Best of Luck,
I do recommend that you work with an attorney with short sale experience - and it is a good idea to work with an agent that has short sale experience if you go that route.
Good luck to you,
Unwavering Commitment to Service, Unsurpassed Results
RE/MAX Real Estate LTD
The Ocean's Six Group
As for short sale vs. foreclosure, I side with short sale.
Francesca Patrizio, Broker Sales Associate
As a perspective tenant applying for an apt. you would be best to be proactive and provide a written explanation of your salutation. Even a bankruptcy can be explained. Provide a reason for your situation. How you maintained your home up until the end. You had little opportunity to resolve your situation due to an employment or health hardship. Just so long you can provide verification of your ability to make current and future payments will certainly go a long way as a human being looking at you eligibility. Shoe how you have reduced your debt load... Show you have paid your credit cards ontime. Show your insurance is always paid on time. Very important factors to determine a persons ability to pay their rent.
But looking at what affects your credit more... Foreclosure is a hard hitter as well as bankruptcy. A short sale really does not show up on your credit report. There is no short sale classification on the credit report therefore banks and reporting agencies use such terms as paid less than agreed. You negotiator should not only negotiate the deficiency but also the way you are reported to a credit agency. That does not mean you require the bank to report your short sale any differently, but when you ask for the approval letter, you will want the bank to provide terminology of paid in full or satisfied and, or paid as agreed with no deficiency or something you can go back to later in about 6 months to negate a credit reporting that shows negative information. Also late payments on a credit report show up stronger than most anything else.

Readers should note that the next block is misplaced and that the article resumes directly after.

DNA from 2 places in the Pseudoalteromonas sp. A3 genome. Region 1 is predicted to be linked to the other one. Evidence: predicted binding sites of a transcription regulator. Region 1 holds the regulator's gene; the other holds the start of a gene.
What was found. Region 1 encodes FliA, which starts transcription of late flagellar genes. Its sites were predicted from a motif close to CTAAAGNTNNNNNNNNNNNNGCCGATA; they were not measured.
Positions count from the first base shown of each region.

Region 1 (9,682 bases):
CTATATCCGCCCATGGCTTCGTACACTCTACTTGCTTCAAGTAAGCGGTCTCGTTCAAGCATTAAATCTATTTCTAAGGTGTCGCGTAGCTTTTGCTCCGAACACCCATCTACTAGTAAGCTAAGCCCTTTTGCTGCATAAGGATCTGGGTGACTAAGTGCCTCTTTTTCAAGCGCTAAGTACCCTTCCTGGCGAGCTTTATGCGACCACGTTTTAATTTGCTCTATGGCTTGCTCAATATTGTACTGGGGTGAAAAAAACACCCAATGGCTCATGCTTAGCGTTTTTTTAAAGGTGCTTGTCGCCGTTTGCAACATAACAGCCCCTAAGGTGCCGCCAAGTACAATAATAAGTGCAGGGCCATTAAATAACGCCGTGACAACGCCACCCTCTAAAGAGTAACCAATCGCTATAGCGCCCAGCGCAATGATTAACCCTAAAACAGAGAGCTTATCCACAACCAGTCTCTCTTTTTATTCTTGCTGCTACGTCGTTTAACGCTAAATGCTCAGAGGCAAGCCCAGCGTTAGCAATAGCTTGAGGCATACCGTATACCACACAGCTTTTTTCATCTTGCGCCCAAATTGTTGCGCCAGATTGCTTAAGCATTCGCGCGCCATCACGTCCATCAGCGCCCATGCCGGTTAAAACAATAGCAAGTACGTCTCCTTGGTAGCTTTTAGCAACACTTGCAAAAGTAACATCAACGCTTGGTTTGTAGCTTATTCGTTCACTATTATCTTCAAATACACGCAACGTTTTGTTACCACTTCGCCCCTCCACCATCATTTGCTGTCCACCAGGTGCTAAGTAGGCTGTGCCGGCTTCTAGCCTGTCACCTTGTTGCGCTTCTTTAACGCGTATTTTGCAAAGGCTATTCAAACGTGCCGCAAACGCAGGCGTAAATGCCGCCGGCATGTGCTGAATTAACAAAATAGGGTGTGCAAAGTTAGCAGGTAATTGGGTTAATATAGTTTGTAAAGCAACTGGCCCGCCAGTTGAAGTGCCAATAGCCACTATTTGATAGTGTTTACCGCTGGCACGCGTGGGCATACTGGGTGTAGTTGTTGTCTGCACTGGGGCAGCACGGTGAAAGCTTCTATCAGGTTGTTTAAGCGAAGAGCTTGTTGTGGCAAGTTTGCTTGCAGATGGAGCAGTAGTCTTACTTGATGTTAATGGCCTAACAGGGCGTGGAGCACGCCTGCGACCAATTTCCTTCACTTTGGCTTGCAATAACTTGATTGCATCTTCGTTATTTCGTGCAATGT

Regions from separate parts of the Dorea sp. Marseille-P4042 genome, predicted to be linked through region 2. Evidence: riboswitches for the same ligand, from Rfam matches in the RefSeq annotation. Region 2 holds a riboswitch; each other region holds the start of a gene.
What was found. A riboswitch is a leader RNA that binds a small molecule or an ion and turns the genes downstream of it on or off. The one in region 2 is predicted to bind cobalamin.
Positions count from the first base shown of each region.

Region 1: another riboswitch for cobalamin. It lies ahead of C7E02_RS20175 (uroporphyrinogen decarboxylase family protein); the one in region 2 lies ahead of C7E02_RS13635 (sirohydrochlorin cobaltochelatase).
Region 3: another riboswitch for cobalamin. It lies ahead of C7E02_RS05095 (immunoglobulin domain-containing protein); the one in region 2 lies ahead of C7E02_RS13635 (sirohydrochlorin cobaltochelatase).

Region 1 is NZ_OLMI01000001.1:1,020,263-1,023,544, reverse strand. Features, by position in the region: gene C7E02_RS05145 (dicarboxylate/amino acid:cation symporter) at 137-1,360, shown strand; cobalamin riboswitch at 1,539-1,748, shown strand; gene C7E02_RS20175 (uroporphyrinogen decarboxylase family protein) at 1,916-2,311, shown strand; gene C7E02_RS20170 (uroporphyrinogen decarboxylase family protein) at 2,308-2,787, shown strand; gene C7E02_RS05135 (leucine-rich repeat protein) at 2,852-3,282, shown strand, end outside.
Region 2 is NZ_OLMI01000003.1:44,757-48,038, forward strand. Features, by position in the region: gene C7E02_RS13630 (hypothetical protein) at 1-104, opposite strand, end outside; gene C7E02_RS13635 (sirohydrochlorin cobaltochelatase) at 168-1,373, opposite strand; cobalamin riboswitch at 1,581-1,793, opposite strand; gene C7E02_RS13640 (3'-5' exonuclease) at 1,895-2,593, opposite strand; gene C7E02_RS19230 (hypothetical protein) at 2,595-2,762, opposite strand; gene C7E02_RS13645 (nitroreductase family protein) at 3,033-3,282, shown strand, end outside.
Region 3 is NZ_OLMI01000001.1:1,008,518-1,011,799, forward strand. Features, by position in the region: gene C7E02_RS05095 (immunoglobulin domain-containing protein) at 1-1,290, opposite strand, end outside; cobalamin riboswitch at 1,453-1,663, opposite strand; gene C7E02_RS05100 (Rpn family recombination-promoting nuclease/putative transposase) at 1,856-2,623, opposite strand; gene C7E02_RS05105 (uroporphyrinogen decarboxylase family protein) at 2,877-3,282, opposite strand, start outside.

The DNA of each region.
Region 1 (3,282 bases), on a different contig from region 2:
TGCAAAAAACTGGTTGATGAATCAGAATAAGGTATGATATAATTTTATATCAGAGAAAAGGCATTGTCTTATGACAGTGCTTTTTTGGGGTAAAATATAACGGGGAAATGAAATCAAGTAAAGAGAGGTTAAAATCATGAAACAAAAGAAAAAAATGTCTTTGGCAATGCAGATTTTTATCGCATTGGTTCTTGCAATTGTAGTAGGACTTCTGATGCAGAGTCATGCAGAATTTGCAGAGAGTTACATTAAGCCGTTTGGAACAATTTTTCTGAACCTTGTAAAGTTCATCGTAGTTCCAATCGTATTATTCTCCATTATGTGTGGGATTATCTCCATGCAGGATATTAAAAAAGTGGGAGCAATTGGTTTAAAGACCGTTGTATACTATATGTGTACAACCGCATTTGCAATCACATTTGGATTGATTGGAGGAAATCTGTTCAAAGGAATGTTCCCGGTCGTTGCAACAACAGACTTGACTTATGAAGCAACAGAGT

A short sale will affect your rating approx 60-80 points. But late payments can hit you as much as 200 points or more. So not being late is very important. But rarely you find a person doing a short sale who is not late on their payments.
So many of the banks tell their customers "you have to be 60 days late until we can approve a lod mod or a short sale. But this is entirely wrong information and the banks should be held accountable for these actions but they never are.
Most people dont realize they can short sale a home and buy another right away. Circumstances are required but it can be done and I've seen it done. If anyone would like more information I can provide that to you personally... just contact me...
So if you are planning on renting, you are starting in the right direction to plan your situation for the future.
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William F. Troy
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Veltri & Associates Realtors
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There is no clear-cut answer, however, if you're simply asking about TRENDS and an "on the average" sort of answer, I would say the short sale. Someone could be in a short sale situation not necessarily because they can't pay their bills, but because they need to move (say, a job relocation) and their house is worth less than what is owed on it. In the case of a foreclosure, most of the time this is the result of a homeowner not being able to pay their mortgage every month, no matter WHAT the reason. Again, it could be something that is beyond one's control (e.g. a single mom going through a divorce; she may have gotten the house, but she can't afford the monthly payment), but foreclosure does carry a negative connotation to it. In either case, some explanation to the landlord might be in order if asked about it.